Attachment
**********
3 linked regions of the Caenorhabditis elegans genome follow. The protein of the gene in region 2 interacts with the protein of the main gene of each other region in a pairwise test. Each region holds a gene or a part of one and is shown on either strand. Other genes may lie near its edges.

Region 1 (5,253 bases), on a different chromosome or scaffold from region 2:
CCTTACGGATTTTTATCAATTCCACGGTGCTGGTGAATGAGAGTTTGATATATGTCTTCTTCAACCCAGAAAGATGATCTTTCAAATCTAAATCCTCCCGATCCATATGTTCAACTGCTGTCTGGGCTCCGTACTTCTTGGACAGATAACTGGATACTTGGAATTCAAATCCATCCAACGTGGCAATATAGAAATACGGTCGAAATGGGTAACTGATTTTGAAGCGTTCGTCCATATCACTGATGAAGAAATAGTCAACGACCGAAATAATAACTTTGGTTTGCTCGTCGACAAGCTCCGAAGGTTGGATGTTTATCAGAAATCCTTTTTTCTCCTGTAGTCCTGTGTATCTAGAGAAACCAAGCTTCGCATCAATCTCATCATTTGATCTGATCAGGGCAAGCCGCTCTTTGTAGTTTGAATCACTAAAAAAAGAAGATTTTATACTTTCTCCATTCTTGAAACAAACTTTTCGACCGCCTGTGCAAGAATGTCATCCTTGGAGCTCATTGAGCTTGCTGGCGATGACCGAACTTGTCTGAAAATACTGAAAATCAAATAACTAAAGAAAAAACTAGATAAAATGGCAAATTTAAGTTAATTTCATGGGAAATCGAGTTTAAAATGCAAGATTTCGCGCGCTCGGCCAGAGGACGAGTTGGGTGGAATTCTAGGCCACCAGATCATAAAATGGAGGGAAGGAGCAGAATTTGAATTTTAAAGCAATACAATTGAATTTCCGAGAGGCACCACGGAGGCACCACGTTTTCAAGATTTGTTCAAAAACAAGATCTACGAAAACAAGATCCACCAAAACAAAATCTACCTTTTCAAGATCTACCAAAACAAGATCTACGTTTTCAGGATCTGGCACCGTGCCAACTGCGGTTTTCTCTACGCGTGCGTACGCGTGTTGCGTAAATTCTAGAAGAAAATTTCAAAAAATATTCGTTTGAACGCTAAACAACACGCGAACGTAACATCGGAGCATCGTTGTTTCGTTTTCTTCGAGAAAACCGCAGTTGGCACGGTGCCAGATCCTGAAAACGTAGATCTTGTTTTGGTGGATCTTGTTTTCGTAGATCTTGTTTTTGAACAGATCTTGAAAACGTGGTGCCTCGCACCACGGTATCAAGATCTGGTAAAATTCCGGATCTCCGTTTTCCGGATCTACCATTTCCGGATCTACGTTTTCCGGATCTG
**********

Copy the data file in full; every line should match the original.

3 linked regions of the Caenorhabditis elegans genome follow. The protein of the gene in region 2 interacts with the protein of the main gene of each other region in a pairwise test. Each region holds a gene or a part of one and is shown on either strand. Other genes may lie near its edges.

Region 1 (5,253 bases), on a different chromosome or scaffold from region 2:
CCTTACGGATTTTTATCAATTCCACGGTGCTGGTGAATGAGAGTTTGATATATGTCTTCTTCAACCCAGAAAGATGATCTTTCAAATCTAAATCCTCCCGATCCATATGTTCAACTGCTGTCTGGGCTCCGTACTTCTTGGACAGATAACTGGATACTTGGAATTCAAATCCATCCAACGTGGCAATATAGAAATACGGTCGAAATGGGTAACTGATTTTGAAGCGTTCGTCCATATCACTGATGAAGAAATAGTCAACGACCGAAATAATAACTTTGGTTTGCTCGTCGACAAGCTCCGAAGGTTGGATGTTTATCAGAAATCCTTTTTTCTCCTGTAGTCCTGTGTATCTAGAGAAACCAAGCTTCGCATCAATCTCATCATTTGATCTGATCAGGGCAAGCCGCTCTTTGTAGTTTGAATCACTAAAAAAAGAAGATTTTATACTTTCTCCATTCTTGAAACAAACTTTTCGACCGCCTGTGCAAGAATGTCATCCTTGGAGCTCATTGAGCTTGCTGGCGATGACCGAACTTGTCTGAAAATACTGAAAATCAAATAACTAAAGAAAAAACTAGATAAAATGGCAAATTTAAGTTAATTTCATGGGAAATCGAGTTTAAAATGCAAGATTTCGCGCGCTCGGCCAGAGGACGAGTTGGGTGGAATTCTAGGCCACCAGATCATAAAATGGAGGGAAGGAGCAGAATTTGAATTTTAAAGCAATACAATTGAATTTCCGAGAGGCACCACGGAGGCACCACGTTTTCAAGATTTGTTCAAAAACAAGATCTACGAAAACAAGATCCACCAAAACAAAATCTACCTTTTCAAGATCTACCAAAACAAGATCTACGTTTTCAGGATCTGGCACCGTGCCAACTGCGGTTTTCTCTACGCGTGCGTACGCGTGTTGCGTAAATTCTAGAAGAAAATTTCAAAAAATATTCGTTTGAACGCTAAACAACACGCGAACGTAACATCGGAGCATCGTTGTTTCGTTTTCTTCGAGAAAACCGCAGTTGGCACGGTGCCAGATCCTGAAAACGTAGATCTTGTTTTGGTGGATCTTGTTTTCGTAGATCTTGTTTTTGAACAGATCTTGAAAACGTGGTGCCTCGCACCACGGTATCAAGATCTGGTAAAATTCCGGATCTCCGTTTTCCGGATCTACCATTTCCGGATCTACGTTTTCCGGATCTG